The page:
Reply

  12. If Orthodox Judaism dictates one’s Jewishness as being inherited from the matrilineal line, and if the original female founders were Europeans & not Hebrews of the Jewish faith, does this mean that…..nobody’s Jewish?…Oy Vey!!

    Reply

  13. “It seems likely that the high incidence of K among Ashkenazis is a relic of their Khazar origins. ”

    That makes no sense at all.
    Ashkenazi aren’t Khazars.

    Just like the studies show, they are mainly mixture of Middle Eastern and Mediterranean European ancestry.

    I looked at the Eurogenes K13 Oracle Populations of my maternal Ashkenazi Jewish DNA relative matches.

    My maternal grandmother’s mother Ruth Rosenthal was Ashkenazi Jewish.

    Her father, Max Rosenthal immigrated from Romania,and her mother Irene Hosias immigrated from Latvia.

    What I noticed is that my maternal Ashkenazi Jewish DNA relatives seem to be genetically close to Sicilians,Southern Italians,Greeks, Italian Jews, Sephardic Jews, and Algerian Jews.
    They are not genetically close to Turks, Eastern Europeans,nor Caucasians

    Most of the European of Ashkenazi Jews seems to come from Western Mediterraneans.

    I looked at Ashkenazi Jewish DNA matches with different Mitochondria DNA haplogroups and Y DNA haplogroups.

    Even though there is diversity of haplogroups, the oracle population sharing are similar.

    Top 10 population shared

    MT DNA J1c7a, Y DNA J2

    # Population (source) Distance

    1 Ashkenazi 3.34

    2 East_Sicilian 6.1

    3 West_Sicilian 7.8

    4 Central_Greek 7.86

    5 South_Italian 8.13

    6 Italian_Jewish 8.47

    7 Sephardic_Jewish 8.63

    8 Algerian_Jewish 9.04

    9 Italian_Abruzzo 9.28

    10 Greek_Thessaly 10.7

    MT DNA K1a1b1a, Y DNA E1b1b1c1

    # Population (source) Distance

    1 Ashkenazi 3.52

    2 East_Sicilian 6.47

    3 Central_Greek 6.85

    4 South_Italian 7.38

    5 Italian_Jewish 8.89

    6 West_Sicilian 9.11

    7 Italian_Abruzzo 9.18

    8 Sephardic_Jewish 9.3

    9 Algerian_Jewish 9.9

    10 Greek_Thessaly 10.81

    MT DNA HV5, Y DNA G2b1-M377

    # Population (source) Distance

    1 Ashkenazi 2.8

    2 East_Sicilian 7.83

    3 Central_Greek 8.9

    4 West_Sicilian 9.41

    5 South_Italian 9.65

    6 Italian_Jewish 9.73

    7 Algerian_Jewish 10.2

    8 Greek_Thessaly 10.43

    9 Sephardic_Jewish 10.82

    10 Italian_Abruzzo 10.95

    MT DNA K1a1b1a, Y DNA R1a1a

    # Population (source) Distance

    1 Ashkenazi 5.74

    2 Italian_Jewish 8.59

    3 Sephardic_Jewish 9.81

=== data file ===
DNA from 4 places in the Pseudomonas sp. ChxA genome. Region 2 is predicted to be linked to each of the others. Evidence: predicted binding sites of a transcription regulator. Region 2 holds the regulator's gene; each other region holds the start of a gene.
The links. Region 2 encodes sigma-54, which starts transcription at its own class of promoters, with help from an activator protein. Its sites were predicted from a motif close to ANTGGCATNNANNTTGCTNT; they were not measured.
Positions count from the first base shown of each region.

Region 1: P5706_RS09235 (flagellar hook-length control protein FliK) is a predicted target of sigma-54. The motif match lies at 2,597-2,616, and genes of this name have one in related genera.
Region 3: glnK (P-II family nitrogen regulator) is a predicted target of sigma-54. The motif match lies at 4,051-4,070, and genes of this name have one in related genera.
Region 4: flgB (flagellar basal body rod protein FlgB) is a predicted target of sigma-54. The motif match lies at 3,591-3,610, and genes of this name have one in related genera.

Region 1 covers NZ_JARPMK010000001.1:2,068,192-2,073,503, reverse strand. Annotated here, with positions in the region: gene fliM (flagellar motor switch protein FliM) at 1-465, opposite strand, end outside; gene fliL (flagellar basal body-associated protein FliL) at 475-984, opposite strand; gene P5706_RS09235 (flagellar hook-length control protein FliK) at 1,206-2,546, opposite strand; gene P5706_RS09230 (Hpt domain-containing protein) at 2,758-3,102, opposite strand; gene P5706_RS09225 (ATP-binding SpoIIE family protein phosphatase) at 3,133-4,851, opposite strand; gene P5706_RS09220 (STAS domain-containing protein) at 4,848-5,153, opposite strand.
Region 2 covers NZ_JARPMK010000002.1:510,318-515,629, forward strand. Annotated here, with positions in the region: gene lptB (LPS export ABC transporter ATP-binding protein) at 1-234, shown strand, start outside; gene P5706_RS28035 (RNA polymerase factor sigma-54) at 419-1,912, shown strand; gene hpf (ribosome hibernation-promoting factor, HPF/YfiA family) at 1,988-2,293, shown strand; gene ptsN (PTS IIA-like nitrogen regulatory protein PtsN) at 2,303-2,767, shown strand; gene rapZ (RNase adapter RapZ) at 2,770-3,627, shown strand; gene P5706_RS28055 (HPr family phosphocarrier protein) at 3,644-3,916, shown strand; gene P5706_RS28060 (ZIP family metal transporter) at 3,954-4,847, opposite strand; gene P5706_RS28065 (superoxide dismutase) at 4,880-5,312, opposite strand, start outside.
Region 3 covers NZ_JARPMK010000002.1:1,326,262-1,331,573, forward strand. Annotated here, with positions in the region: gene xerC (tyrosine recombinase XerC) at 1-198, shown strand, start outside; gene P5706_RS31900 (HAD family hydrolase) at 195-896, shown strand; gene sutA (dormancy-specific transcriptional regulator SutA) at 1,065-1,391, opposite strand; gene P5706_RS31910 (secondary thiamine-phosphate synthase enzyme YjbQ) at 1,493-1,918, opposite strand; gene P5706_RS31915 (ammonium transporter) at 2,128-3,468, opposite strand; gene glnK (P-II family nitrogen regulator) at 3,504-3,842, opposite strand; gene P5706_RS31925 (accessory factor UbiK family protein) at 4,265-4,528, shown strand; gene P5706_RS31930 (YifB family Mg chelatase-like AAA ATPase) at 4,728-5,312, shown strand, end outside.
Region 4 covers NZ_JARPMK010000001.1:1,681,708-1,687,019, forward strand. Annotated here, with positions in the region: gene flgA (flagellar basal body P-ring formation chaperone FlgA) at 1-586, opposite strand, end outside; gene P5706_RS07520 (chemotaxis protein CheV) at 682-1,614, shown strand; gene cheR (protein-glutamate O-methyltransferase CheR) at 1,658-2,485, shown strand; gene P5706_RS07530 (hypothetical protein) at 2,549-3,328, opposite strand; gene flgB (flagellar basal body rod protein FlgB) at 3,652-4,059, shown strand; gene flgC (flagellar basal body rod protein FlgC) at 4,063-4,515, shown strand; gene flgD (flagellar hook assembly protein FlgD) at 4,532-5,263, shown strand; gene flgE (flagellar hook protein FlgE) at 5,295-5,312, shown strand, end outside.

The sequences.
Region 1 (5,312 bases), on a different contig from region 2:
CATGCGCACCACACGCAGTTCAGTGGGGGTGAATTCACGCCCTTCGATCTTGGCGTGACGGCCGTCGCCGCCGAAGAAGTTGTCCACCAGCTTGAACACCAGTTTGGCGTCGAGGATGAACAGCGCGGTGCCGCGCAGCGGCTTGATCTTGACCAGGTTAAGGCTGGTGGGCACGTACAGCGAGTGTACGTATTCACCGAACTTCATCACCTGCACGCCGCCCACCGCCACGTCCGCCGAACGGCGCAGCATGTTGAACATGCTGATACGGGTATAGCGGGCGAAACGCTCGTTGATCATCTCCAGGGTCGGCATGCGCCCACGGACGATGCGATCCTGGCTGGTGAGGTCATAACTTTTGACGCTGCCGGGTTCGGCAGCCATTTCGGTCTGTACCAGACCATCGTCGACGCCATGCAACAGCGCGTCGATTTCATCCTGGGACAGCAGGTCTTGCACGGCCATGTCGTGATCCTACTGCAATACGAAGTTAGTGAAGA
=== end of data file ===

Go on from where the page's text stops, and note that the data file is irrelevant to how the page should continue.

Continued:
4 Algerian_Jewish 10.3

    5 East_Sicilian 10.98

    6 Tunisian_Jewish 11.34

    7 South_Italian 11.68

    8 West_Sicilian 12.09

    9 Libyan_Jewish 12.16

    10 Central_Greek 12.31

    MT DNA K, Y DNA E-L791

    # Population (source) Distance

    1 Ashkenazi 3

    2 East_Sicilian 4.88

    3 Central_Greek 5.76

    4 South_Italian 5.86

    5 Sephardic_Jewish 7.99

    6 Italian_Jewish 8.1

    7 West_Sicilian 8.54

    8 Algerian_Jewish 8.61

    9 Italian_Abruzzo 8.79

    10 Greek_Thessaly 10.68

    MT DNA N1b2, Y DNA J2a1b

    # Population (source) Distance

    1 Ashkenazi 2.47

    2 East_Sicilian 5.75

    3 Central_Greek 7.1

    4 South_Italian 7.15

    5 Italian_Jewish 8.18

    6 West_Sicilian 8.22

    7 Sephardic_Jewish 8.5

    8 Algerian_Jewish 8.86

    9 Italian_Abruzzo 9.16

    10 Greek_Thessaly 10.61

    MT DNA K1a9, Y DNA J1

    # Population (source) Distance

    1 Ashkenazi 6.26

    2 Italian_Jewish 7.19

    3 Sephardic_Jewish 7.94

    4 Algerian_Jewish 9.49

    5 South_Italian 9.92

    6 East_Sicilian 10.23

    7 Tunisian_Jewish 10.68

    8 West_Sicilian 10.96

    9 Central_Greek 11.37

    10 Libyan_Jewish 11.94

    MT DNA N1b2, Y DNA Q1

    # Population (source) Distance

    1 Ashkenazi 4.47

    2 East_Sicilian 6.21

    3 South_Italian 6.37

    4 West_Sicilian 6.43

    5 Italian_Jewish 7.3

    6 Central_Greek 7.45

    7 Sephardic_Jewish 7.61

    8 Italian_Abruzzo 7.75

    9 Algerian_Jewish 8.83

    10 Greek_Thessaly 11.34

    MT DNA L2a1I, Y DNA E1b1b1c

    # Population (source) Distance

    1 Ashkenazi 4.78

    2 Italian_Jewish 6.59

    3 South_Italian 6.7

    4 Sephardic_Jewish 6.88

    5 East_Sicilian 7.05

    6 Algerian_Jewish 7.78

    7 Central_Greek 7.95

    8 Tunisian_Jewish 9.5

    9 West_Sicilian 10.31

    10 Libyan_Jewish 10.6

    MT DNA K2a2a, Y DNA E1b1b1c1

    # Population (source) Distance

    1 Ashkenazi 3.14

    2 East_Sicilian 7.72

    3 Central_Greek 8.49

    4 South_Italian 9.02

    5 Italian_Jewish 9.59

    6 Sephardic_Jewish 9.98

    7 Algerian_Jewish 10.19

    8 West_Sicilian 10.46

    9 Italian_Abruzzo 10.95

    10 Greek_Thessaly 11.33

    Reply